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Wednesday, January 23, 2013

Erieblogging: Day Twenty-Three

The question for the day: Do the twin aims of Erie apply when a federal court entertains a state law action while sitting in bankruptcy

The question is not whether applicable state law should be used by a federal court sitting in bankruptcy. It obviously should, unless there is some conflict between the state's law and the goals of bankruptcy. The question is whether the twin aims of Erie apply. Is there a reason for uniformity between the federal procedural common law used in bankruptcy and the law used by a forum state court, even if the relevant state supreme court does not care whether its law is used?

The role of the twin aims in bankruptcy is a puzzle because federal bankruptcy jurisdiction is exclusive, so there is arguably no problem of forum shopping. In addition, a federal court sitting in bankruptcy has jurisdiction over all of the debtor’s property, no matter where it is located, and nationwide service of process is available. So it can entertain a state law action or issue even though the matter could not have been entertained by a forum state court. 

Once again, it is hard to answer this question unless we know where the twin aims come from. This question counts as underexplored, not unexplored, by the way. There are a few articles out there on the topic, generally focused on whether Klaxon applies in bankruptcy, a matter about which there is a circuit split.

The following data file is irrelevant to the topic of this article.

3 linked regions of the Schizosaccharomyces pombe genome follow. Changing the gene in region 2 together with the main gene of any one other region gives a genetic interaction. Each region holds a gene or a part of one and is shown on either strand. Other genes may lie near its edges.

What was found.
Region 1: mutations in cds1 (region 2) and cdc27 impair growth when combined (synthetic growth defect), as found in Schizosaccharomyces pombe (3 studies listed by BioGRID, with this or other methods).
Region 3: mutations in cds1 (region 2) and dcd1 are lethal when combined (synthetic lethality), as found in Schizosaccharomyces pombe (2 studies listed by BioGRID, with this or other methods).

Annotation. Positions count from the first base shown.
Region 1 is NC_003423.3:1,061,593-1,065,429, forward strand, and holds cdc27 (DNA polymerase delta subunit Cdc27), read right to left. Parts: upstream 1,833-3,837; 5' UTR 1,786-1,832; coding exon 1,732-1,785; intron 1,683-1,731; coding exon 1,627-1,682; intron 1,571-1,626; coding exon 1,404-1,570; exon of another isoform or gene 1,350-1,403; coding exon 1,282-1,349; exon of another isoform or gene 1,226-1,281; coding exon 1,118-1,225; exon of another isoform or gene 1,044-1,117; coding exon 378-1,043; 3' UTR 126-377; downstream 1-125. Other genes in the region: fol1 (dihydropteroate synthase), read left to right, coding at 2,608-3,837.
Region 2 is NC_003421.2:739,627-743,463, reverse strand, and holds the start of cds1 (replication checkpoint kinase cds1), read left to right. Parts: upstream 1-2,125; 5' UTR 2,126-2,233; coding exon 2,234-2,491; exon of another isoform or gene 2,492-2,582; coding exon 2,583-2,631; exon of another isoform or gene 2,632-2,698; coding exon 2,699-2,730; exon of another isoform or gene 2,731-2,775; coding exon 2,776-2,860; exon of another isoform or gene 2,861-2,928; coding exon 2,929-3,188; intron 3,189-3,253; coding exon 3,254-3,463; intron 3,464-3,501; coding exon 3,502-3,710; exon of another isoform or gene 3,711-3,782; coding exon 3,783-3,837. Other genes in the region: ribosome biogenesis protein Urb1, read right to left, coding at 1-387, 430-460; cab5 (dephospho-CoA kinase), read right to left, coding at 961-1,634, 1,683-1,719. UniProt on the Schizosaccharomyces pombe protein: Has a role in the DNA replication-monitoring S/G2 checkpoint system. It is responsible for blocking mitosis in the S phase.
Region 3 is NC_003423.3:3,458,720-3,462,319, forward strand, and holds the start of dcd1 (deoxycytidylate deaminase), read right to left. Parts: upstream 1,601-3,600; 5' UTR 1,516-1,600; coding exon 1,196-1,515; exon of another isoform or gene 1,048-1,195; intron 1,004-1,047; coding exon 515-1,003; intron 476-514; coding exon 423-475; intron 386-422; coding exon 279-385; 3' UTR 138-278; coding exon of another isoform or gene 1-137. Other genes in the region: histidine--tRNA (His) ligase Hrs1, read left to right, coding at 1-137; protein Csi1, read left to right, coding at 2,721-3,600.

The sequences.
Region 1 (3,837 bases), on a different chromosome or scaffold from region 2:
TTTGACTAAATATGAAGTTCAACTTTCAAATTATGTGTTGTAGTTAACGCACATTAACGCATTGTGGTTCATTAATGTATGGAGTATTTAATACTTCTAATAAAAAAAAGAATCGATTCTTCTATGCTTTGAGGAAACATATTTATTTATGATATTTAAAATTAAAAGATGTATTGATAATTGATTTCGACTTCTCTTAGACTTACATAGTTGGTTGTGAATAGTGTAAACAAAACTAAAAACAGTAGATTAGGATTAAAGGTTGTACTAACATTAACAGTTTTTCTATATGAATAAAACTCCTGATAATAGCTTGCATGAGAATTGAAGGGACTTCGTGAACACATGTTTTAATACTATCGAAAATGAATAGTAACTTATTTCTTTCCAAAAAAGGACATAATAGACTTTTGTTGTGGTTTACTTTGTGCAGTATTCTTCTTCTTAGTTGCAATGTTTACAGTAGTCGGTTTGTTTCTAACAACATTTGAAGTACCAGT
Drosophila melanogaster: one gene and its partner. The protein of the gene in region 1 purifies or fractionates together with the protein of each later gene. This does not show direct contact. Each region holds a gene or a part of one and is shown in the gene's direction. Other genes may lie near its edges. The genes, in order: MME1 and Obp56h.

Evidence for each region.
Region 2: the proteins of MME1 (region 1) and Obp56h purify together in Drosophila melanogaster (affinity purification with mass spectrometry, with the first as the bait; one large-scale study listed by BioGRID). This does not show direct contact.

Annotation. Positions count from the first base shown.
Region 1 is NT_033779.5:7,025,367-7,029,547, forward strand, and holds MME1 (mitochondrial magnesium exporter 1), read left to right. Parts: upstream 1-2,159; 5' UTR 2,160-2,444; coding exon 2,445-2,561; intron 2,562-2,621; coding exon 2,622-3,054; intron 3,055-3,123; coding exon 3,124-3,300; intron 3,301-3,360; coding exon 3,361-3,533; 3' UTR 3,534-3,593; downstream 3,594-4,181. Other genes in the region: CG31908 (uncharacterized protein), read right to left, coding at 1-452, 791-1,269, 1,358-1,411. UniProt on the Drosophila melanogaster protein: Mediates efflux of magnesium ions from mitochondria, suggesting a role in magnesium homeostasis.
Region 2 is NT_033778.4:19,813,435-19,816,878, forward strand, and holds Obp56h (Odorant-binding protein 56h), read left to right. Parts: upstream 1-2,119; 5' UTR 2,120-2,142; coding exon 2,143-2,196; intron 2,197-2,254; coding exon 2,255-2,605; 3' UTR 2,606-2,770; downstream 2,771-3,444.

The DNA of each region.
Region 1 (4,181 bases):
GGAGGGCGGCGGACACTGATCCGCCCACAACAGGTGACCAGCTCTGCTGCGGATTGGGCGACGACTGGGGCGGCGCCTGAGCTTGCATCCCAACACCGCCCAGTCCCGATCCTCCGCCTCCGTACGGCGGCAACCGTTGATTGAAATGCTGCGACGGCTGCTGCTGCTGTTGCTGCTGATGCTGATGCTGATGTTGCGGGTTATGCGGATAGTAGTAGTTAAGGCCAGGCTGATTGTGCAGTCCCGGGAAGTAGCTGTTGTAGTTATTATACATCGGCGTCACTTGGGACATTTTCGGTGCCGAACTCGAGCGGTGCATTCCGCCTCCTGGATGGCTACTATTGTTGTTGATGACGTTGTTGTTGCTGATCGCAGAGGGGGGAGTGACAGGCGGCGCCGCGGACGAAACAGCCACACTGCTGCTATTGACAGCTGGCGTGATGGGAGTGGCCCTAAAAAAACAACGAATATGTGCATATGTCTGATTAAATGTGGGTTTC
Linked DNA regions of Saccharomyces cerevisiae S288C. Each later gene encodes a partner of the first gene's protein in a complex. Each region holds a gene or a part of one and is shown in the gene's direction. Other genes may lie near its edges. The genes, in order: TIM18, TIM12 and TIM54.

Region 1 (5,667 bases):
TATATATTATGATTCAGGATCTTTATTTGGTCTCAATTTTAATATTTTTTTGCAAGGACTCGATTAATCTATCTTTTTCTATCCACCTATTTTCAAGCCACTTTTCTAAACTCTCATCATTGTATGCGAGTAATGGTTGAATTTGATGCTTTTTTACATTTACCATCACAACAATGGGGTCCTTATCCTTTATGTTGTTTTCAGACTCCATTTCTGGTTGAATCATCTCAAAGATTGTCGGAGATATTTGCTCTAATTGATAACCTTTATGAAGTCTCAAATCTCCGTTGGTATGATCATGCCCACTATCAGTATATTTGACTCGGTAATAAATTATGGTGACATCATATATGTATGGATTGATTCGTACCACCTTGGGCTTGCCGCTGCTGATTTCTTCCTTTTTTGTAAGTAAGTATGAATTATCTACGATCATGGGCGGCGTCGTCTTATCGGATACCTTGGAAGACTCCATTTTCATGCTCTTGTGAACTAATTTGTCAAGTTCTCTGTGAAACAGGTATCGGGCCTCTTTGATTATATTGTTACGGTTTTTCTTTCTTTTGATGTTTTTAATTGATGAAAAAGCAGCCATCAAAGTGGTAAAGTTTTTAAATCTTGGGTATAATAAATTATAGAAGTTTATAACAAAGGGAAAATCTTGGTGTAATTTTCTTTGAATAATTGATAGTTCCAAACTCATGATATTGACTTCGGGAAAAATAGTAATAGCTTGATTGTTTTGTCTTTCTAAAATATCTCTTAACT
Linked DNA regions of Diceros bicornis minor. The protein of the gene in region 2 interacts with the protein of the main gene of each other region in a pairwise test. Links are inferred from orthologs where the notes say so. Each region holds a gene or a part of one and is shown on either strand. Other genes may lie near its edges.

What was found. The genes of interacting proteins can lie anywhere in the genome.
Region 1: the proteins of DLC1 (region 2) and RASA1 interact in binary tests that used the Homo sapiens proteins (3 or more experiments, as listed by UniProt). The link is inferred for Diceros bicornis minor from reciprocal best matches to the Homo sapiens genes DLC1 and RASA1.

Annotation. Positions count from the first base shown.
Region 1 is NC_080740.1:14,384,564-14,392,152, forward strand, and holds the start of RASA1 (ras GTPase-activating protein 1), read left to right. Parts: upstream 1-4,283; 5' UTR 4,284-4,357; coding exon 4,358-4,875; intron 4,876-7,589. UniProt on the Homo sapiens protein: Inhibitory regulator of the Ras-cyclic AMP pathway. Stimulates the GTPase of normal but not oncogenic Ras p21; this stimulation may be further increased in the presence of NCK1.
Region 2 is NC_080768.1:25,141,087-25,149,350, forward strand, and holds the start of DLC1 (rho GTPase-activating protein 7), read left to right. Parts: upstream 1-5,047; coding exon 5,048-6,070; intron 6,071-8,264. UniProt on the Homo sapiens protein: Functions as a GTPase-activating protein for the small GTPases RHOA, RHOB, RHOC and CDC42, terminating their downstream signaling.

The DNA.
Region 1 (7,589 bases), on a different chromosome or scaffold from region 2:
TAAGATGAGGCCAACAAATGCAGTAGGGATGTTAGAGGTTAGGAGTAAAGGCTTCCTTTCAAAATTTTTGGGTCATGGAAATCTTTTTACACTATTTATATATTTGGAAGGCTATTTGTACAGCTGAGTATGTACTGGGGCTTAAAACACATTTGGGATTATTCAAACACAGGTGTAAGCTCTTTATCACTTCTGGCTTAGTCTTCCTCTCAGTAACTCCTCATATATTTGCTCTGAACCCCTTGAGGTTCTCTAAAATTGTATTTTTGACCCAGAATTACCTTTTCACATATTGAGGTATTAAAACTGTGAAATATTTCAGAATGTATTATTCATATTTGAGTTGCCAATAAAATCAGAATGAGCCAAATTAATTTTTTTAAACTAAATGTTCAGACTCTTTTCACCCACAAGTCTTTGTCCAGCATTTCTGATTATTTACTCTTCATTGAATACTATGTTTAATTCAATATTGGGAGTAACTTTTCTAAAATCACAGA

(Parallel posted on Michael Green's Civ Pro Blog.)

Posted by Michael Steven Green on January 23, 2013 at 01:23 PM in Civil Procedure | Permalink

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Hi, Michael. Scott here again. I just can't seem to leave our Erie conversations alone. I'm likely going to embarrass myself by displaying my lack of bankruptcy knowledge, but since you and I are probably the only ones reading these posts closely, I'll take the risk. Couldn't there in fact be a problem of forum shopping? In a voluntary bankruptcy, the petitioner has the option not to file for bankruptcy, thereby leaving any ancillary state claims for state court. If the real decision whether to file for bankruptcy is based upon whether the ancillary claims will be heard in state court or federal bankruptcy court, there's forum shopping in the initial decision whether to file for bankruptcy or not. The same arguably could happen in an involuntary bankruptcy proceeding if the creditors care more about the ancillary state claims than the bankruptcy proceeding.

Posted by: Scott Dodson | Jan 23, 2013 4:24:28 PM

I agree - the decision to declare (or compel) bankruptcy could be motivated by forum shopping concerns, if the difference between state and federal procedure was significant, which could easily be true if they used different choice-of-law rules...

Posted by: Michael Steven Greeen | Jan 23, 2013 5:44:59 PM

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